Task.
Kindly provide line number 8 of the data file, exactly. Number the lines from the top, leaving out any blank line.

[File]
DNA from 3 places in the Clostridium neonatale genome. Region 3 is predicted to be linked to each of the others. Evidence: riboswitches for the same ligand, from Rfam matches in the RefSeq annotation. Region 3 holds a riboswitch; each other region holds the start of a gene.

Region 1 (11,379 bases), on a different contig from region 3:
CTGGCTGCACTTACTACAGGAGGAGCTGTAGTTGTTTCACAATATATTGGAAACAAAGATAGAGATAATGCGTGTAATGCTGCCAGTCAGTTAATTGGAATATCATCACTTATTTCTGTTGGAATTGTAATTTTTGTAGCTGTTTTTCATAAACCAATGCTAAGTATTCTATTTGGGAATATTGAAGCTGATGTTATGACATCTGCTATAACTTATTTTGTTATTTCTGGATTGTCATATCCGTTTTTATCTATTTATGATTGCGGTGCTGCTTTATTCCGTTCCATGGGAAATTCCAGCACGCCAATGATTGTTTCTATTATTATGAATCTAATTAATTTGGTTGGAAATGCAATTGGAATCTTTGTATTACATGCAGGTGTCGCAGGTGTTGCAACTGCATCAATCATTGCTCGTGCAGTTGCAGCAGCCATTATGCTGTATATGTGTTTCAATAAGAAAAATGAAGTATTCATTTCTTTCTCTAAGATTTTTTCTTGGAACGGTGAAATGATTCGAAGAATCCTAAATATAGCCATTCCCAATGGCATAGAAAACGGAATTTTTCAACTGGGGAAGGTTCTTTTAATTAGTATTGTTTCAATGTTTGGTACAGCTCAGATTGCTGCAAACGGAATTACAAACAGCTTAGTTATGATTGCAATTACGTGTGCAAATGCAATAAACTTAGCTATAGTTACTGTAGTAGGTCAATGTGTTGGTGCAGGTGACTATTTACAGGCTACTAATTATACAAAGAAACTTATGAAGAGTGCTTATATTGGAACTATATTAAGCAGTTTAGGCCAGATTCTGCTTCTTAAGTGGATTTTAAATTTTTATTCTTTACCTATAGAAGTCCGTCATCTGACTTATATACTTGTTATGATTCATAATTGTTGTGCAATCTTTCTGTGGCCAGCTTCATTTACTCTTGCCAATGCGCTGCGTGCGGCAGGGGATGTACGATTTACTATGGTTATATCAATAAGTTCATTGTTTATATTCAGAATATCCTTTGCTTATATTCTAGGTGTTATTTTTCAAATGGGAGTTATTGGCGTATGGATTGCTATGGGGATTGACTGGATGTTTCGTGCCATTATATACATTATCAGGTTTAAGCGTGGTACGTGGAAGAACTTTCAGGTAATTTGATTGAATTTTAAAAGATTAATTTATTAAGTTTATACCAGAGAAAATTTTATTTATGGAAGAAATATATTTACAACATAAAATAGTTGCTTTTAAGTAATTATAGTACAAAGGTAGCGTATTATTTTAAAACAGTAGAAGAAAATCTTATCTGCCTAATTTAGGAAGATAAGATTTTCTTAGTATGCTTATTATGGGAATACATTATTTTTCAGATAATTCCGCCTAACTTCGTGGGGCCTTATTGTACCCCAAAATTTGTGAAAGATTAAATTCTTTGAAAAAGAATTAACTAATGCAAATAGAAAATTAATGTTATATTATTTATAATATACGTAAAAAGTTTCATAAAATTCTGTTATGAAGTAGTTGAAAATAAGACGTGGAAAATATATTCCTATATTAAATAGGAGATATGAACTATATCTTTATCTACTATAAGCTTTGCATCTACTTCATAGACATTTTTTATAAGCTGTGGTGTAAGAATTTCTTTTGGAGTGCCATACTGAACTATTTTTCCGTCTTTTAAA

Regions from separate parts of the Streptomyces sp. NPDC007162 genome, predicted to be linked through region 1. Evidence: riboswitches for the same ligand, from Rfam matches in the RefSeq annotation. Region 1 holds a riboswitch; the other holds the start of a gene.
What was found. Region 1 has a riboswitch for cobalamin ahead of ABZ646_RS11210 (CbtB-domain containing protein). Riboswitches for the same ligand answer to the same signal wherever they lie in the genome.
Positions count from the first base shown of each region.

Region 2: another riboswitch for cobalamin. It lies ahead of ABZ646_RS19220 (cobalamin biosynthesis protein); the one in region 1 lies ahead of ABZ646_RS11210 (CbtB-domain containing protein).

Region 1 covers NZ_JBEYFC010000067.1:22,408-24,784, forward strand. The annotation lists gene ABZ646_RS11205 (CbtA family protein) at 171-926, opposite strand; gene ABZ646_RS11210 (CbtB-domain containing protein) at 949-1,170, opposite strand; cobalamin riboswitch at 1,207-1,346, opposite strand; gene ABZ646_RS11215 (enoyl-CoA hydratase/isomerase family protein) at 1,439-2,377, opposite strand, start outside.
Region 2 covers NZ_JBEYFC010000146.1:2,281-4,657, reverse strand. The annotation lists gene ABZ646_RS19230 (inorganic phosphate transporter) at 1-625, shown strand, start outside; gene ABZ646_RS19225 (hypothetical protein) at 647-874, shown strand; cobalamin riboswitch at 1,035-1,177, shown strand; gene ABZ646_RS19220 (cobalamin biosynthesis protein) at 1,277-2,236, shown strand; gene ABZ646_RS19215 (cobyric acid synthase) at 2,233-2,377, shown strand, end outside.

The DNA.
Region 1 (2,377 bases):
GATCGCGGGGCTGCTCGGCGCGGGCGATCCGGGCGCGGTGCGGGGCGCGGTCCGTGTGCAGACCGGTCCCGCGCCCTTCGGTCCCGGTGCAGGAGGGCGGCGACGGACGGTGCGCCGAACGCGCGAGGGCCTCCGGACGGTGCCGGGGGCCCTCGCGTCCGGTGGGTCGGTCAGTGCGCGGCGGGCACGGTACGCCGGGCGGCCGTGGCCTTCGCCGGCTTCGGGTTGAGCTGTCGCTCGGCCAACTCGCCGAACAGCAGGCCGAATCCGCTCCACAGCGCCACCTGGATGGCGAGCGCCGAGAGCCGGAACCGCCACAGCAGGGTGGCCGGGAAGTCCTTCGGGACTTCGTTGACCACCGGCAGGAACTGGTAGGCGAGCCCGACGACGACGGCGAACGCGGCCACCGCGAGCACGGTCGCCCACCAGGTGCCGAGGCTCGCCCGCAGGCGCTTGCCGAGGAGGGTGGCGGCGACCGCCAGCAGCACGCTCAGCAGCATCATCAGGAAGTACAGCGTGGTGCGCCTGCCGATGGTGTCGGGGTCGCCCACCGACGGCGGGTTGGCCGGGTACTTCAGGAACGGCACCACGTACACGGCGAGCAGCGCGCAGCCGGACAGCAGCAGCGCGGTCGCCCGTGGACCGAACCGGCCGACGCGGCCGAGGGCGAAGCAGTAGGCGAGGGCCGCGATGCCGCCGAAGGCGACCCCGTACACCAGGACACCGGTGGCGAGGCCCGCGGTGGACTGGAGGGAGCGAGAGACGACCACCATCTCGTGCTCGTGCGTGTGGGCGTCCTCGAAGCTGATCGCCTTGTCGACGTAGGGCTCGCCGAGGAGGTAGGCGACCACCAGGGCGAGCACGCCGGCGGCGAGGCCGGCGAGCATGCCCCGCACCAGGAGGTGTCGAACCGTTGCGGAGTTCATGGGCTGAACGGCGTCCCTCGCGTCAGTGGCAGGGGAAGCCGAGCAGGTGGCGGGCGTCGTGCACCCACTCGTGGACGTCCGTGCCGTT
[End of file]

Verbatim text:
Region 1 covers NZ_JBEYFC010000067.1:22,408-24,784, forward strand. The annotation lists gene ABZ646_RS11205 (CbtA family protein) at 171-926, opposite strand; gene ABZ646_RS11210 (CbtB-domain containing protein) at 949-1,170, opposite strand; cobalamin riboswitch at 1,207-1,346, opposite strand; gene ABZ646_RS11215 (enoyl-CoA hydratase/isomerase family protein) at 1,439-2,377, opposite strand, start outside.